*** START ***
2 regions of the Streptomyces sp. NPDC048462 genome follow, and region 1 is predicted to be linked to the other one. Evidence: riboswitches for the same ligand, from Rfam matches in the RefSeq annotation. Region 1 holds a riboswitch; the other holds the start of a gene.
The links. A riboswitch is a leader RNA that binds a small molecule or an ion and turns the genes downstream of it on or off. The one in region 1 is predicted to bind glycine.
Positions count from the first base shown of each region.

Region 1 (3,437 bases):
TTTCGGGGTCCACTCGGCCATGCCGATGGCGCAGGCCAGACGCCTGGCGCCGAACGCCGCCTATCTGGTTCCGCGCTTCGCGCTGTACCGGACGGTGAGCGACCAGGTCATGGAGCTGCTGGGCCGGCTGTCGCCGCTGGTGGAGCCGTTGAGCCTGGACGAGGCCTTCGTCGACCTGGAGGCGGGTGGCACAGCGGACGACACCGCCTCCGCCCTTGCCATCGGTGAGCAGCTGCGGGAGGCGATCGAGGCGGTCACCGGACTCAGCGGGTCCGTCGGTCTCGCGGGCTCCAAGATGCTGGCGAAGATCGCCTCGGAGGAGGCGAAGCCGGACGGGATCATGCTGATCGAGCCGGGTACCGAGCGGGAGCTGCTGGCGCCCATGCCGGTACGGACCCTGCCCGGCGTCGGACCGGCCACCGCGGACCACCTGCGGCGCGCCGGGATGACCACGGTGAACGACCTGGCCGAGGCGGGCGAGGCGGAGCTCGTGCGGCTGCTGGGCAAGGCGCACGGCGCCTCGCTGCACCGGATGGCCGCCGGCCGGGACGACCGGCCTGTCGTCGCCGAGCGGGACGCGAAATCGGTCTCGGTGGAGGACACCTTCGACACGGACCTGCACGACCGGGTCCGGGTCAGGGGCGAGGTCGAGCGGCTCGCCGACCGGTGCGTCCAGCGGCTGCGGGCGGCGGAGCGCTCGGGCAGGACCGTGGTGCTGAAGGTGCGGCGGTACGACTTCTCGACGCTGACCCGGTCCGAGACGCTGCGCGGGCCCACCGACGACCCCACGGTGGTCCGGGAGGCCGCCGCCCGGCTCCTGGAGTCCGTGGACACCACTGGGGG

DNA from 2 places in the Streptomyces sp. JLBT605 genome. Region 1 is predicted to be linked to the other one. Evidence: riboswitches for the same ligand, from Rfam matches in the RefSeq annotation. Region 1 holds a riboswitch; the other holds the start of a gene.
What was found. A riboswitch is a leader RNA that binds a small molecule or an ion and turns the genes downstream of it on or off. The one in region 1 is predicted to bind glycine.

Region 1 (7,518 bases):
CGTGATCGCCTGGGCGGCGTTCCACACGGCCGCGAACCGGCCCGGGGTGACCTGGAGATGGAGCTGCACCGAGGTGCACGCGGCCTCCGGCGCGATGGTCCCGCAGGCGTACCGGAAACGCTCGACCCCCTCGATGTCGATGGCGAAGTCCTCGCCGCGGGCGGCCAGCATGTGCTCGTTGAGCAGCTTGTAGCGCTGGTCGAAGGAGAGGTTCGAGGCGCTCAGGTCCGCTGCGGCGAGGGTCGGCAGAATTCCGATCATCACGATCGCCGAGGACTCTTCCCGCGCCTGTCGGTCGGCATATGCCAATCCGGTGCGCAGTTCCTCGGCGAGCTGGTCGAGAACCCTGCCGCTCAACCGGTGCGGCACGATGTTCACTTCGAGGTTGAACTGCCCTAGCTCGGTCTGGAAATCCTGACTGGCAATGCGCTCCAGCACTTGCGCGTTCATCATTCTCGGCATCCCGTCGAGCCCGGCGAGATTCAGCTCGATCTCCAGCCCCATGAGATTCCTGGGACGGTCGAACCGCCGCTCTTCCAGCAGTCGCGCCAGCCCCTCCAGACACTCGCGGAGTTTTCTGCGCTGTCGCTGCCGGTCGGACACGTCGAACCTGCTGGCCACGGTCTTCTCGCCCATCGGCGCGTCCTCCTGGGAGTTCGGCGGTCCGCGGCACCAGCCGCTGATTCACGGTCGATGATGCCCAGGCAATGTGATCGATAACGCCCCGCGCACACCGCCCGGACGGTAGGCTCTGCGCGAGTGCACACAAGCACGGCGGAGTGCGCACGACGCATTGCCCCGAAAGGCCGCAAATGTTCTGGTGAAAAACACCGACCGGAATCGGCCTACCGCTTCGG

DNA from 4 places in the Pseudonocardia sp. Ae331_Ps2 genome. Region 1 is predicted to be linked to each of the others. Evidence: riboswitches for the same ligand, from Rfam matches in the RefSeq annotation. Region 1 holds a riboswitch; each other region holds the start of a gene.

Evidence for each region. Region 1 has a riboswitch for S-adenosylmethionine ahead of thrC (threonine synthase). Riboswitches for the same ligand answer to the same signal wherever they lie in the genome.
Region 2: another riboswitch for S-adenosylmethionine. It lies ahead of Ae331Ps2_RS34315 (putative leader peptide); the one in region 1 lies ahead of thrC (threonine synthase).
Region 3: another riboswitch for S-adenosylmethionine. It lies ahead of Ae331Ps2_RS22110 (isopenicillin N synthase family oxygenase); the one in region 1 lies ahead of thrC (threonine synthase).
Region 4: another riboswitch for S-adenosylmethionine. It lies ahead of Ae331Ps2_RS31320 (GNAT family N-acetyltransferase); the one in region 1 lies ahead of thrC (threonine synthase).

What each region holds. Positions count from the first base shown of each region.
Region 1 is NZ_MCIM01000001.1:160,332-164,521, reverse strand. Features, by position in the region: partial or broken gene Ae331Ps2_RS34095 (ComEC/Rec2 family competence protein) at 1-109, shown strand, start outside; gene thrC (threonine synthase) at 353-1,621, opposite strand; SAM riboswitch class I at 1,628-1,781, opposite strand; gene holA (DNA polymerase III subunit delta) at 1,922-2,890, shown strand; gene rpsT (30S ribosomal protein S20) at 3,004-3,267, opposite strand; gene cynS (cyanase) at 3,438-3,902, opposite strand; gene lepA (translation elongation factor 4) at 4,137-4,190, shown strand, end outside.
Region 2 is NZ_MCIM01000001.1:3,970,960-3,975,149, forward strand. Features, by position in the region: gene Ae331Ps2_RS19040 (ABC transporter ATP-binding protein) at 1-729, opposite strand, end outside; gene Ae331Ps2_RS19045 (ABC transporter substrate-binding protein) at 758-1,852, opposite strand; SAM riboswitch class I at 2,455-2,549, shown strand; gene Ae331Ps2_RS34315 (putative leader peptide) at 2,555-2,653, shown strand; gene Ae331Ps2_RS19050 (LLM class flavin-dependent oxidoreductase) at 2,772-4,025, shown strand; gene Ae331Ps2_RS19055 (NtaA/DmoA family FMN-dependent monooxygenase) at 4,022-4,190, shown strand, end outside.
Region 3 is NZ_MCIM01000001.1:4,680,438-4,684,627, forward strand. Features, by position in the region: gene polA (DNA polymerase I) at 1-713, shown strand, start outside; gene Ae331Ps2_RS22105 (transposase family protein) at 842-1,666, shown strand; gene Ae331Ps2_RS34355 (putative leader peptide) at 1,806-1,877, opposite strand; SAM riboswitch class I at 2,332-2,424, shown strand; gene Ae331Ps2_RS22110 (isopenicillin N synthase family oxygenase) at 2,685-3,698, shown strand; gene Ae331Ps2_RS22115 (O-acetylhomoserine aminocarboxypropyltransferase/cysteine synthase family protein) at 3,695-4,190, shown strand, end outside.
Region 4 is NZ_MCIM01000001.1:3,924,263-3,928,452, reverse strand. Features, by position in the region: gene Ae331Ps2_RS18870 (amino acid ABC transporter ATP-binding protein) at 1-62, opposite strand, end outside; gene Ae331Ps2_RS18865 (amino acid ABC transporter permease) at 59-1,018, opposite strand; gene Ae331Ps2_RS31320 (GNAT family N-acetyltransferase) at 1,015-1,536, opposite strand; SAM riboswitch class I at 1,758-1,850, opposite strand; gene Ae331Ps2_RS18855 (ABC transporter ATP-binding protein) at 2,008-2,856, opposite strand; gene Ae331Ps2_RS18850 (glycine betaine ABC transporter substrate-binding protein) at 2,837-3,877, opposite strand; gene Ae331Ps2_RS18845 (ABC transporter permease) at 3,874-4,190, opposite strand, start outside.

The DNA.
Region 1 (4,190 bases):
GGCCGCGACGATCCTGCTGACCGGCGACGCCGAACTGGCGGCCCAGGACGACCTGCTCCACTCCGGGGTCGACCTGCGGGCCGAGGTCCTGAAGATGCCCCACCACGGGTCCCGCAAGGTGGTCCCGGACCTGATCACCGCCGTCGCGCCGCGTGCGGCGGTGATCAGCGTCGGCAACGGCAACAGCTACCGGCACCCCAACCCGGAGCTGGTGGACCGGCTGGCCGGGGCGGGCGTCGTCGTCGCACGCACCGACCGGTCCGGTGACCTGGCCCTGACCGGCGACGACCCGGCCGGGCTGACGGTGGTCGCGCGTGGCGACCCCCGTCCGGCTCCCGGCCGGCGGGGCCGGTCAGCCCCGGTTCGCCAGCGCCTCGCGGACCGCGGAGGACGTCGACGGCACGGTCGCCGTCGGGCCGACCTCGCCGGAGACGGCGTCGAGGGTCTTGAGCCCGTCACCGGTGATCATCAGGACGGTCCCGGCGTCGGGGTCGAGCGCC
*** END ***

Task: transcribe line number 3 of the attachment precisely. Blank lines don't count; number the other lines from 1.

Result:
Positions count from the first base shown of each region.